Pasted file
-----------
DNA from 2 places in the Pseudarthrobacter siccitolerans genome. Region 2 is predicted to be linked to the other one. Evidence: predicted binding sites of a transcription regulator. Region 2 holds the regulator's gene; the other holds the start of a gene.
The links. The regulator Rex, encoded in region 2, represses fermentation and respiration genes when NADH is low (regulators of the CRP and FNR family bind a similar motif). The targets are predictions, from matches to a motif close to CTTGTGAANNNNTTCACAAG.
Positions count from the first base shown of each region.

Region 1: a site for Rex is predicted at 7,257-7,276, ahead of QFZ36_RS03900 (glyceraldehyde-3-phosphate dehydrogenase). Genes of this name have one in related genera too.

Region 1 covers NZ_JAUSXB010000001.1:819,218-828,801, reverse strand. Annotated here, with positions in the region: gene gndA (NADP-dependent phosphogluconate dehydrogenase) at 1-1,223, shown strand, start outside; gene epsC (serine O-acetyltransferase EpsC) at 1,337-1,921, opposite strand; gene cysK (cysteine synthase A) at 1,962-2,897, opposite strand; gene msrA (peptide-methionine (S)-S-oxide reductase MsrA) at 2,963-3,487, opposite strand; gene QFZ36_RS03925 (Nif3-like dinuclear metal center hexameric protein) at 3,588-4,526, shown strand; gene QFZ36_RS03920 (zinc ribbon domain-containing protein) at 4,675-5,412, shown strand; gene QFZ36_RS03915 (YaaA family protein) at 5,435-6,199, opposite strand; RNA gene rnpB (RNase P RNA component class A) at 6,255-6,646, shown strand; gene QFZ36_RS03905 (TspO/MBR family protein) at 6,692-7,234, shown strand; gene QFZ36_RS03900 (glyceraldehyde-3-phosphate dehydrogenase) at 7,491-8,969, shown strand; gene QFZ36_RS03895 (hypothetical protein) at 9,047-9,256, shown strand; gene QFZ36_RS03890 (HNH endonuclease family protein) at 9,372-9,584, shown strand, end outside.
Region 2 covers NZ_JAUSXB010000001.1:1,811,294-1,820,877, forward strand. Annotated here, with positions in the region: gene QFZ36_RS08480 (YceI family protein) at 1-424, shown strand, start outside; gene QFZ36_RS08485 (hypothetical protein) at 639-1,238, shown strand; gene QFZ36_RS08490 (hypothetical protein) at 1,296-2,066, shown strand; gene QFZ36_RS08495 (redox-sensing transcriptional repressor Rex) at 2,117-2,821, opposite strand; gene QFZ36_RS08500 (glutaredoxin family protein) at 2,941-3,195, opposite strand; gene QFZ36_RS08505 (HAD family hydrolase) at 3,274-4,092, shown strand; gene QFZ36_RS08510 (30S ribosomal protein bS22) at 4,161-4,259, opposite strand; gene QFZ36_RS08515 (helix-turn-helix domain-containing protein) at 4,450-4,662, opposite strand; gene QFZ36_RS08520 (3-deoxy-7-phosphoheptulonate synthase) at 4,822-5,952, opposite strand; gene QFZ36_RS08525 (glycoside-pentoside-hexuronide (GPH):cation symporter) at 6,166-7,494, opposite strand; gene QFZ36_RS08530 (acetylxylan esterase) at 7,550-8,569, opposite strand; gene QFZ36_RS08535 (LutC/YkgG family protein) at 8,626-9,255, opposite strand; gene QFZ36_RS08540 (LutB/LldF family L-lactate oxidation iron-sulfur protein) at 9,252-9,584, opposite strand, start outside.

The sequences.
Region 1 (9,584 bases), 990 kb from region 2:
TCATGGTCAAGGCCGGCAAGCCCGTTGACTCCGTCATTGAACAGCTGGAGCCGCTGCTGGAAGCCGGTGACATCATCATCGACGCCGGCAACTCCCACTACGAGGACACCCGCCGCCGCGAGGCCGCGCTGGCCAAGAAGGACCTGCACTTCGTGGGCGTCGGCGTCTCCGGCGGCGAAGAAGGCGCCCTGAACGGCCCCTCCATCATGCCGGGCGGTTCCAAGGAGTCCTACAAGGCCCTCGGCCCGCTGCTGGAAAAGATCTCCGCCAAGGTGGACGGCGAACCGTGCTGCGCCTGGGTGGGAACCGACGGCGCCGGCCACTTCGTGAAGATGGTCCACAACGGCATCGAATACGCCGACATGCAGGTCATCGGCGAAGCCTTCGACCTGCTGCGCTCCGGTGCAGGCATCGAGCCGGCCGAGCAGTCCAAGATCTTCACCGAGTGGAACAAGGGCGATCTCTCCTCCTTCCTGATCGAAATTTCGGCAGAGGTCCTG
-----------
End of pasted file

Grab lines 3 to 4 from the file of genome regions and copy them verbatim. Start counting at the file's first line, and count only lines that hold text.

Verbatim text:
Positions count from the first base shown of each region.

Region 1: a site for Rex is predicted at 7,257-7,276, ahead of QFZ36_RS03900 (glyceraldehyde-3-phosphate dehydrogenase). Genes of this name have one in related genera too.